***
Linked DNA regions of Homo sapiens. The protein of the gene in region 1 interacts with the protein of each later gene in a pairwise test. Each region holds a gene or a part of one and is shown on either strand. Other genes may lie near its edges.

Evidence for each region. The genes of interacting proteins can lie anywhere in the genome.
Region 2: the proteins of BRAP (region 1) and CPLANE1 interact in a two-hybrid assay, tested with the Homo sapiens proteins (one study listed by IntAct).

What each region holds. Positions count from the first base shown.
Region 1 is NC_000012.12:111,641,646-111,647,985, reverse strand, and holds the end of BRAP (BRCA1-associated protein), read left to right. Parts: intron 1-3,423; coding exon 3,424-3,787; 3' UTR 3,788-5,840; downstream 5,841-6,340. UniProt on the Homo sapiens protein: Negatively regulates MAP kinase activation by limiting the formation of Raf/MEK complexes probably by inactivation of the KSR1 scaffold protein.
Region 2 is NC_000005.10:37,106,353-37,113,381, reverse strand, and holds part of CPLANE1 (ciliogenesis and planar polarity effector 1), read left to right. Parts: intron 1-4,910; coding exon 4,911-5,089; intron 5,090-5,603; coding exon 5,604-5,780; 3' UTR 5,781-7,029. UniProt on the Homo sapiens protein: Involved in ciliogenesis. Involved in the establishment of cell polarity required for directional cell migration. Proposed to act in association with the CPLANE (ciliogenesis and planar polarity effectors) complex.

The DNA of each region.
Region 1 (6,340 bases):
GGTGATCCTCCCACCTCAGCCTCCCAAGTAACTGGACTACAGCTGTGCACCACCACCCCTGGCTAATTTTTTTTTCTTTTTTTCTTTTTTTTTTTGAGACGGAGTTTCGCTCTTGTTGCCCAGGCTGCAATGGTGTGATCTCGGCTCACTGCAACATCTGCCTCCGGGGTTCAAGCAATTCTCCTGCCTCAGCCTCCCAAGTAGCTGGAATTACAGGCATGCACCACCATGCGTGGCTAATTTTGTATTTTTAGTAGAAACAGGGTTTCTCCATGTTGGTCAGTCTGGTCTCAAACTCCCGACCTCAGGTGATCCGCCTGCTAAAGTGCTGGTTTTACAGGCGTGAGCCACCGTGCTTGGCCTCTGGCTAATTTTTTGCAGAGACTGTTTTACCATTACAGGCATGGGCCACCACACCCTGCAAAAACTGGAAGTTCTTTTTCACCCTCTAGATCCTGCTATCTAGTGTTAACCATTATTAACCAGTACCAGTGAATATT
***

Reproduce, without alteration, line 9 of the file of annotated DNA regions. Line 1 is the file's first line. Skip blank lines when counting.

GGTGATCCTCCCACCTCAGCCTCCCAAGTAACTGGACTACAGCTGTGCACCACCACCCCTGGCTAATTTTTTTTTCTTTTTTTCTTTTTTTTTTTGAGACGGAGTTTCGCTCTTGTTGCCCAGGCTGCAATGGTGTGATCTCGGCTCACTGCAACATCTGCCTCCGGGGTTCAAGCAATTCTCCTGCCTCAGCCTCCCAAGTAGCTGGAATTACAGGCATGCACCACCATGCGTGGCTAATTTTGTATTTTTAGTAGAAACAGGGTTTCTCCATGTTGGTCAGTCTGGTCTCAAACTCCCGACCTCAGGTGATCCGCCTGCTAAAGTGCTGGTTTTACAGGCGTGAGCCACCGTGCTTGGCCTCTGGCTAATTTTTTGCAGAGACTGTTTTACCATTACAGGCATGGGCCACCACACCCTGCAAAAACTGGAAGTTCTTTTTCACCCTCTAGATCCTGCTATCTAGTGTTAACCATTATTAACCAGTACCAGTGAATATT